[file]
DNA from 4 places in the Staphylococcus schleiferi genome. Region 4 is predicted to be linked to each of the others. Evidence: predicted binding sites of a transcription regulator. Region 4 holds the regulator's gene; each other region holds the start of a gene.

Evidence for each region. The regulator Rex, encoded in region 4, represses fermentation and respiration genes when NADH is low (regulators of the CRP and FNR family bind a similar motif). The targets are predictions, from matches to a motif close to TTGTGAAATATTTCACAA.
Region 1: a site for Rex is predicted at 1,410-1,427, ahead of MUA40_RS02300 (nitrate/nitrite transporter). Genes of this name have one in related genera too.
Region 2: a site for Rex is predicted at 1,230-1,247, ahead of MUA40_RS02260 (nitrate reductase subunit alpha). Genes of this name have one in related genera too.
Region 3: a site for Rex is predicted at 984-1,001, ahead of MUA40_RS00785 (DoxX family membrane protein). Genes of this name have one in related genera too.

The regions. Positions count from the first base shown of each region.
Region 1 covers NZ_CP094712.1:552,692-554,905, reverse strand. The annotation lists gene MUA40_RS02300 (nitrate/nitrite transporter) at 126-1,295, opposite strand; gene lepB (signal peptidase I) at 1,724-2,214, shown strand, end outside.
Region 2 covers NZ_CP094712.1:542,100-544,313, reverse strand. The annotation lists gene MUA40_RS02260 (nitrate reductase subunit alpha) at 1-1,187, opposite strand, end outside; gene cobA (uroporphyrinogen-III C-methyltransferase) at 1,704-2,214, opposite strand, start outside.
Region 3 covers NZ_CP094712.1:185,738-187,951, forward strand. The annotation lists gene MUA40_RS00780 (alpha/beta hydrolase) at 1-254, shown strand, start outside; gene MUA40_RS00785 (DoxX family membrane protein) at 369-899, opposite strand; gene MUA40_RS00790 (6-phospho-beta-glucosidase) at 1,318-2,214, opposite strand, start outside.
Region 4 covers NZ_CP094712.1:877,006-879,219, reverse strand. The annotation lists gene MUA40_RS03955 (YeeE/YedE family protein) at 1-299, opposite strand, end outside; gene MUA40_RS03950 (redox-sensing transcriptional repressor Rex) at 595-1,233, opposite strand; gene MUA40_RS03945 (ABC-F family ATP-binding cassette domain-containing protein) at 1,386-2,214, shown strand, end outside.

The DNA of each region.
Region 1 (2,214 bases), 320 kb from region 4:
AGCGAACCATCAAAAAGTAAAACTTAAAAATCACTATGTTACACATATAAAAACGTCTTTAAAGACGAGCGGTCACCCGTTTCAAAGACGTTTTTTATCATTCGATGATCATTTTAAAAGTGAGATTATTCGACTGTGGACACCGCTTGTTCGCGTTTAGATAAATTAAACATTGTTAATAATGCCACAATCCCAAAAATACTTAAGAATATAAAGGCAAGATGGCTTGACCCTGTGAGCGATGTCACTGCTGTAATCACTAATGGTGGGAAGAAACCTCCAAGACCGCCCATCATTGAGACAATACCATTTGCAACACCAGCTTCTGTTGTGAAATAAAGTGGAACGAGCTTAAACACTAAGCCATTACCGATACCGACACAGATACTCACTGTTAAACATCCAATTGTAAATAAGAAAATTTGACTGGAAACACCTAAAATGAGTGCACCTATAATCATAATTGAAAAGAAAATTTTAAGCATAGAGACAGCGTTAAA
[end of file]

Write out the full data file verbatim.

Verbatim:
DNA from 4 places in the Staphylococcus schleiferi genome. Region 4 is predicted to be linked to each of the others. Evidence: predicted binding sites of a transcription regulator. Region 4 holds the regulator's gene; each other region holds the start of a gene.

Evidence for each region. The regulator Rex, encoded in region 4, represses fermentation and respiration genes when NADH is low (regulators of the CRP and FNR family bind a similar motif). The targets are predictions, from matches to a motif close to TTGTGAAATATTTCACAA.
Region 1: a site for Rex is predicted at 1,410-1,427, ahead of MUA40_RS02300 (nitrate/nitrite transporter). Genes of this name have one in related genera too.
Region 2: a site for Rex is predicted at 1,230-1,247, ahead of MUA40_RS02260 (nitrate reductase subunit alpha). Genes of this name have one in related genera too.
Region 3: a site for Rex is predicted at 984-1,001, ahead of MUA40_RS00785 (DoxX family membrane protein). Genes of this name have one in related genera too.

The regions. Positions count from the first base shown of each region.
Region 1 covers NZ_CP094712.1:552,692-554,905, reverse strand. The annotation lists gene MUA40_RS02300 (nitrate/nitrite transporter) at 126-1,295, opposite strand; gene lepB (signal peptidase I) at 1,724-2,214, shown strand, end outside.
Region 2 covers NZ_CP094712.1:542,100-544,313, reverse strand. The annotation lists gene MUA40_RS02260 (nitrate reductase subunit alpha) at 1-1,187, opposite strand, end outside; gene cobA (uroporphyrinogen-III C-methyltransferase) at 1,704-2,214, opposite strand, start outside.
Region 3 covers NZ_CP094712.1:185,738-187,951, forward strand. The annotation lists gene MUA40_RS00780 (alpha/beta hydrolase) at 1-254, shown strand, start outside; gene MUA40_RS00785 (DoxX family membrane protein) at 369-899, opposite strand; gene MUA40_RS00790 (6-phospho-beta-glucosidase) at 1,318-2,214, opposite strand, start outside.
Region 4 covers NZ_CP094712.1:877,006-879,219, reverse strand. The annotation lists gene MUA40_RS03955 (YeeE/YedE family protein) at 1-299, opposite strand, end outside; gene MUA40_RS03950 (redox-sensing transcriptional repressor Rex) at 595-1,233, opposite strand; gene MUA40_RS03945 (ABC-F family ATP-binding cassette domain-containing protein) at 1,386-2,214, shown strand, end outside.

The DNA of each region.
Region 1 (2,214 bases), 320 kb from region 4:
AGCGAACCATCAAAAAGTAAAACTTAAAAATCACTATGTTACACATATAAAAACGTCTTTAAAGACGAGCGGTCACCCGTTTCAAAGACGTTTTTTATCATTCGATGATCATTTTAAAAGTGAGATTATTCGACTGTGGACACCGCTTGTTCGCGTTTAGATAAATTAAACATTGTTAATAATGCCACAATCCCAAAAATACTTAAGAATATAAAGGCAAGATGGCTTGACCCTGTGAGCGATGTCACTGCTGTAATCACTAATGGTGGGAAGAAACCTCCAAGACCGCCCATCATTGAGACAATACCATTTGCAACACCAGCTTCTGTTGTGAAATAAAGTGGAACGAGCTTAAACACTAAGCCATTACCGATACCGACACAGATACTCACTGTTAAACATCCAATTGTAAATAAGAAAATTTGACTGGAAACACCTAAAATGAGTGCACCTATAATCATAATTGAAAAGAAAATTTTAAGCATAGAGACAGCGTTAAA